2. PUSHOVER When we arrived home, our babysitter was waiting for us. On the way in the house Timmy had 3 sticks he wanted to bring in the house. Now,
typically, we have a rule of no sticks in the house. I told him once that he had to leave them outside and then I saw that face: the face that tells me that he is about to meltdown into a screaming, flailing blob that only moderately resembles my handsome charming boy. What would the babysitter think? So, I quickly amended my suggestion and compromised with Timmy. "You can only bring one of these sticks in the house, son." He thinks I am still in control and yet a meltdown is avoided.
3. ESCAPEE My babysitter was there for the afternoon so that I could go walking with a girlfriend. I am training for a half-marathon so I really needed to get a 7 mile walk in. Anyways, the drive to and from the lake where we walked took longer than expected and I am sure the babysitter was convinced I was never coming back. And in reality, part of me didn't want to come back. Now, I honestly believe in what I am doing as a stay-at-home mom and that it is the best for me and the kids. I also think that some moms get overly selfish and are gone too much. That being said, I really needed this break. The friend I walked with is
single, has her own beautiful apartment and can come and go as she pleases. I am so envious of that!!! I had escaped for the afternoon and admittedly enjoyed every moment of it.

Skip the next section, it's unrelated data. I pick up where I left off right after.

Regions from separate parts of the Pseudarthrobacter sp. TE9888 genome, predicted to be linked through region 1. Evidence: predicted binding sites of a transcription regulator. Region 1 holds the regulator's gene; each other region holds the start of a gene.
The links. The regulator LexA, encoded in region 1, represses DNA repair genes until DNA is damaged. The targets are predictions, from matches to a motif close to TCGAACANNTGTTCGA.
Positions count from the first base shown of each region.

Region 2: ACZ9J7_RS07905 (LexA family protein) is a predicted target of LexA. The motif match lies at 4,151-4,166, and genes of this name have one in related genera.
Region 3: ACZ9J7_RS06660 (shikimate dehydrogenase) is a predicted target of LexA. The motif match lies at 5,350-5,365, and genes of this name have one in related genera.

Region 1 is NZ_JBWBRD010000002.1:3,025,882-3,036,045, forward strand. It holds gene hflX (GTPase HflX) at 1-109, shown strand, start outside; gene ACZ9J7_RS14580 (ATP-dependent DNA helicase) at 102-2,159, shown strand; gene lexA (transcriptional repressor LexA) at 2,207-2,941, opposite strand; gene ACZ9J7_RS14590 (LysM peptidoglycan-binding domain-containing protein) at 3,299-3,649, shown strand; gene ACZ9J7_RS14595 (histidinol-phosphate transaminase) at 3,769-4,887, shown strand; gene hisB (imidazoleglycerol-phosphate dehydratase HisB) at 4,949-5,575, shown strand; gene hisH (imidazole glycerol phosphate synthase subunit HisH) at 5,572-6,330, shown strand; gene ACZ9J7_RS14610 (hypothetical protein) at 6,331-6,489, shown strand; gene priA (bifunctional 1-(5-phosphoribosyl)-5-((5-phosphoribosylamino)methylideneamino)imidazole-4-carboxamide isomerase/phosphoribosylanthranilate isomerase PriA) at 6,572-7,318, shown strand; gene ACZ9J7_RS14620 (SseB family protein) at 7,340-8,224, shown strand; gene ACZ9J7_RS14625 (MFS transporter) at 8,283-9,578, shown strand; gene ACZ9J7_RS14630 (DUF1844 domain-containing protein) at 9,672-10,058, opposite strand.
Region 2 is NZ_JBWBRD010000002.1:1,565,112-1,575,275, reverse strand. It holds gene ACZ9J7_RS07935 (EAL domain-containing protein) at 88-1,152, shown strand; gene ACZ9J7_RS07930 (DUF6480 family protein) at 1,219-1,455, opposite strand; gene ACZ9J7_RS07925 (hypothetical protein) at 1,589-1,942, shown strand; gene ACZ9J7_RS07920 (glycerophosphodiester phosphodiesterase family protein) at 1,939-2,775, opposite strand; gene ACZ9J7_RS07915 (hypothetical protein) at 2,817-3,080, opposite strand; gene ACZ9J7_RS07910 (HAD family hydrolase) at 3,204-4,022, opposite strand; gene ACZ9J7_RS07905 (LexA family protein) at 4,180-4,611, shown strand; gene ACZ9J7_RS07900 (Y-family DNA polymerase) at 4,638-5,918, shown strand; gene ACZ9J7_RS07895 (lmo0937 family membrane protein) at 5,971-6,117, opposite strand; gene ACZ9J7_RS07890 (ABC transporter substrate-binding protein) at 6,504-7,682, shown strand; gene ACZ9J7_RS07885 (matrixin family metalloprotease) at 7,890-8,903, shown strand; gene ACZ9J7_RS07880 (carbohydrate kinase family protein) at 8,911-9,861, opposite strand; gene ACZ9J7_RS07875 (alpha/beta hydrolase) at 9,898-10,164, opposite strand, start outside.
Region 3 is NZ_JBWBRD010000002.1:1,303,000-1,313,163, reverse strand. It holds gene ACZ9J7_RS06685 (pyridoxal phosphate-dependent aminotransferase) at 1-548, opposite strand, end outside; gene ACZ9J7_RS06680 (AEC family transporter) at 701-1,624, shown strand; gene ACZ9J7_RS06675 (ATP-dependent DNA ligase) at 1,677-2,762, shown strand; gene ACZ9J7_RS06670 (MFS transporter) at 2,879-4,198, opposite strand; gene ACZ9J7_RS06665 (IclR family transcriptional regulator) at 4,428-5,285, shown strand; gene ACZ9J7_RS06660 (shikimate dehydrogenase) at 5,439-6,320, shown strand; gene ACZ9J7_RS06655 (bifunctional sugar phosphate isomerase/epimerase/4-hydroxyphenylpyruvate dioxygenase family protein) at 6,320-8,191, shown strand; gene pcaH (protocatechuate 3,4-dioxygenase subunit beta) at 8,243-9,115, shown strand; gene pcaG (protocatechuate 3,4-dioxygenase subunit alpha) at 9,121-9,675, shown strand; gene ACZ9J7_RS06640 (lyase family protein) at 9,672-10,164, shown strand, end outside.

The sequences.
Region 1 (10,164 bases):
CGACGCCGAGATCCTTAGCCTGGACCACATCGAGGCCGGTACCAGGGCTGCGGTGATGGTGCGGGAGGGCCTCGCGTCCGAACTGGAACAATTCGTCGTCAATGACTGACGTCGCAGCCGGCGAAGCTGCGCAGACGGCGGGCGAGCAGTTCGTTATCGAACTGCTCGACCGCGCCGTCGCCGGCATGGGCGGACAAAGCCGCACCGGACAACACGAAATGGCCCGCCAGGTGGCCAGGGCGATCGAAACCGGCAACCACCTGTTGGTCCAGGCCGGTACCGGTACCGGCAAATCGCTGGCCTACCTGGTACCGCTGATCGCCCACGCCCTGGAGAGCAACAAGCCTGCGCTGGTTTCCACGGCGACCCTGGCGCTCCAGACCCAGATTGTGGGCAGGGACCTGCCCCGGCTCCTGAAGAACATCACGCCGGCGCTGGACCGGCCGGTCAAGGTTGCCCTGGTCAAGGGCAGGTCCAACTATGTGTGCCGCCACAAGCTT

4. PUSHOVER PART TWO I have always had the philosophy that when it comes to sleeping children, they should do it on their own. I think that after three months of age, they should be in their own bed in their own rooms and be sleeping through the night. That is what has worked best for our family and we have had to learn to be firm about it. It works. People have always found it remarkable that we can lay our kids down when they are wide-awake and we won't hear from them again until morning. Well, that firm handed approach works really well when the parent is alert and clear-headed. Unfortunately, last night Em woke up at 3 am screaming for us. We both went in and helped her to fall back asleep by making our bed on the floor (she joined us, and didn't fall asleep for hours). So there I am, sore after a long workout the day before, and sleeping on my daughter's floor. Ugh. So much for that firm-handed approach.
I share these fiascos as just a few of hundreds of examples that have taught me to not judge other parents. I would not want someone to judge me for bribing my children with candy, or sleeping on my daughter's floor. These are isolated incidents that will hopefully teach our children about the mercy of God and how just like us, He meets us where we are at... where we need it most. Sure the rules of our home don't really call for parents sleeping on kid's floors but it what what she needed most at that moment. It was the way that we could speak her love language and help her to tangibly experience the love of God the Father. After all, that is exactly what these moments have shown me.